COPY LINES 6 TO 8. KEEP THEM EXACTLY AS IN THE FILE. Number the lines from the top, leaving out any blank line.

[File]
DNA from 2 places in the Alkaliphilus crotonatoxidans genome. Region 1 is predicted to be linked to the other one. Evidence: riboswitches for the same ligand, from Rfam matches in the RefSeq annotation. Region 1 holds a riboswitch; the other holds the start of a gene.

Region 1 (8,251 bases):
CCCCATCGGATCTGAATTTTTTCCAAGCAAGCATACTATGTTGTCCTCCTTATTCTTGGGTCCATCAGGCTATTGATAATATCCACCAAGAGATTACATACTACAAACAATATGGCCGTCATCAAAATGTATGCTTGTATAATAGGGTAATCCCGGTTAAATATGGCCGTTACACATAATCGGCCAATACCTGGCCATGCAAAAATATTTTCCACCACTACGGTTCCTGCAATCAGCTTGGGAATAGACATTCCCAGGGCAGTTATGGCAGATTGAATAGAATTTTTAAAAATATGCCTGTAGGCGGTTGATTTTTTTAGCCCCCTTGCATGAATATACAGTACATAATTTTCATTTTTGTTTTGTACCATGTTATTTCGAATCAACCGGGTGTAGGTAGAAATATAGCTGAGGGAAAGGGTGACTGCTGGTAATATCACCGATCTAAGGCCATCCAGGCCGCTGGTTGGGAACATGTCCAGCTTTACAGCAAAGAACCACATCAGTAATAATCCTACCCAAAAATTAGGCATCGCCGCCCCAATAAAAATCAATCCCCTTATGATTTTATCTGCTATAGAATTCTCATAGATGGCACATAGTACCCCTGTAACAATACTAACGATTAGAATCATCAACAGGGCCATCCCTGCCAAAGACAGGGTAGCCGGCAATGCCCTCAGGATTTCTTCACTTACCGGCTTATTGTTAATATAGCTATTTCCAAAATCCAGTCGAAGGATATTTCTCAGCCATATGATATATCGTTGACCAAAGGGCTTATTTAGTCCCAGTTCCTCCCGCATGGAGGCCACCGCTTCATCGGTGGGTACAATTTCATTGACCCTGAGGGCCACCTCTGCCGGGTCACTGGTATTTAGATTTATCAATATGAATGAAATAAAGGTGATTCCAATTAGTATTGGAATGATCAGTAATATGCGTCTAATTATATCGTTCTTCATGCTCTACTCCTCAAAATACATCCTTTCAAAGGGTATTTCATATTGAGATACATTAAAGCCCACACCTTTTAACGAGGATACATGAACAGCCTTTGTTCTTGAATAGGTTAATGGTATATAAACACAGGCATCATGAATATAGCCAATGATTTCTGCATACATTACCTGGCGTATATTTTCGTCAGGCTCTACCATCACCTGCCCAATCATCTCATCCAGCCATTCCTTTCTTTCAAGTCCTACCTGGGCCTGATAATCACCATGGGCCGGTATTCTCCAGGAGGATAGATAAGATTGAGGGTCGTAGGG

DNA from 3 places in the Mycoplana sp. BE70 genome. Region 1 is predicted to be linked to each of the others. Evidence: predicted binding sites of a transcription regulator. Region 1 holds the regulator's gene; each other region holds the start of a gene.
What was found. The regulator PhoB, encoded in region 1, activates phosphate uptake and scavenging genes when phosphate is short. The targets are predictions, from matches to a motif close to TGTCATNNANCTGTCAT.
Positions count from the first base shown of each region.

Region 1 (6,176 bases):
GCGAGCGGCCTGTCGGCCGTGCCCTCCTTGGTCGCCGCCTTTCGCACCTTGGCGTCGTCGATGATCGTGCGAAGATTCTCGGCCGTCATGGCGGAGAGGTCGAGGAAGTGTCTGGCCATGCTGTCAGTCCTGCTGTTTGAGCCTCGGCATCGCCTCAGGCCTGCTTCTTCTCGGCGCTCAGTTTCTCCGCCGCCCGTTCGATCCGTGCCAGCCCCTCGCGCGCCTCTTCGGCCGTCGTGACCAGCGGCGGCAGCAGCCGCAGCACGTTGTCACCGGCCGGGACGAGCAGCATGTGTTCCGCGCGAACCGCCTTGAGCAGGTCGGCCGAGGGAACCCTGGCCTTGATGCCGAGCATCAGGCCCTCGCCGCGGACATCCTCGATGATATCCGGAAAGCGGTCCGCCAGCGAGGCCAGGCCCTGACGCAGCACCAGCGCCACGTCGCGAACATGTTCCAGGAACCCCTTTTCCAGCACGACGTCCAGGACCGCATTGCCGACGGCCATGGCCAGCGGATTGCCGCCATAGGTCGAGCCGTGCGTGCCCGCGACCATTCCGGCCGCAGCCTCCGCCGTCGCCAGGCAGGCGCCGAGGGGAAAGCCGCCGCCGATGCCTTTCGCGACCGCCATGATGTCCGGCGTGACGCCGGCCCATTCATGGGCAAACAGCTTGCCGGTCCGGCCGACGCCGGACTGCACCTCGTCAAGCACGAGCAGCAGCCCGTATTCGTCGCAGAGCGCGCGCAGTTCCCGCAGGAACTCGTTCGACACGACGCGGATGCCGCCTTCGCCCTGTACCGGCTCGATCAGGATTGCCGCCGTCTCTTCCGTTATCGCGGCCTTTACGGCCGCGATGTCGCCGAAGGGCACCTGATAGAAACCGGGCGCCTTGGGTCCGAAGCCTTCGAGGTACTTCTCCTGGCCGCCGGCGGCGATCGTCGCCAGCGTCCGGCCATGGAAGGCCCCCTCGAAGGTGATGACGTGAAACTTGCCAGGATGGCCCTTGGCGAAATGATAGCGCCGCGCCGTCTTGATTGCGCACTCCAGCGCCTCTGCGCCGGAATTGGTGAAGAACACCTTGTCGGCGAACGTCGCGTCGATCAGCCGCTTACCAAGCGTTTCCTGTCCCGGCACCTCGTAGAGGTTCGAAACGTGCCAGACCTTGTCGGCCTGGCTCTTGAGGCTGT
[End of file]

Positions count from the first base shown of each region.

Region 1 (6,176 bases):
GCGAGCGGCCTGTCGGCCGTGCCCTCCTTGGTCGCCGCCTTTCGCACCTTGGCGTCGTCGATGATCGTGCGAAGATTCTCGGCCGTCATGGCGGAGAGGTCGAGGAAGTGTCTGGCCATGCTGTCAGTCCTGCTGTTTGAGCCTCGGCATCGCCTCAGGCCTGCTTCTTCTCGGCGCTCAGTTTCTCCGCCGCCCGTTCGATCCGTGCCAGCCCCTCGCGCGCCTCTTCGGCCGTCGTGACCAGCGGCGGCAGCAGCCGCAGCACGTTGTCACCGGCCGGGACGAGCAGCATGTGTTCCGCGCGAACCGCCTTGAGCAGGTCGGCCGAGGGAACCCTGGCCTTGATGCCGAGCATCAGGCCCTCGCCGCGGACATCCTCGATGATATCCGGAAAGCGGTCCGCCAGCGAGGCCAGGCCCTGACGCAGCACCAGCGCCACGTCGCGAACATGTTCCAGGAACCCCTTTTCCAGCACGACGTCCAGGACCGCATTGCCGACGGCCATGGCCAGCGGATTGCCGCCATAGGTCGAGCCGTGCGTGCCCGCGACCATTCCGGCCGCAGCCTCCGCCGTCGCCAGGCAGGCGCCGAGGGGAAAGCCGCCGCCGATGCCTTTCGCGACCGCCATGATGTCCGGCGTGACGCCGGCCCATTCATGGGCAAACAGCTTGCCGGTCCGGCCGACGCCGGACTGCACCTCGTCAAGCACGAGCAGCAGCCCGTATTCGTCGCAGAGCGCGCGCAGTTCCCGCAGGAACTCGTTCGACACGACGCGGATGCCGCCTTCGCCCTGTACCGGCTCGATCAGGATTGCCGCCGTCTCTTCCGTTATCGCGGCCTTTACGGCCGCGATGTCGCCGAAGGGCACCTGATAGAAACCGGGCGCCTTGGGTCCGAAGCCTTCGAGGTACTTCTCCTGGCCGCCGGCGGCGATCGTCGCCAGCGTCCGGCCATGGAAGGCCCCCTCGAAGGTGATGACGTGAAACTTGCCAGGATGGCCCTTGGCGAAATGATAGCGCCGCGCCGTCTTGATTGCGCACTCCAGCGCCTCTGCGCCGGAATTGGTGAAGAACACCTTGTCGGCGAACGTCGCGTCGATCAGCCGCTTACCAAGCGTTTCCTGTCCCGGCACCTCGTAGAGGTTCGAAACGTGCCAGACCTTGTCGGCCTGGCTCTTGAGGCTGT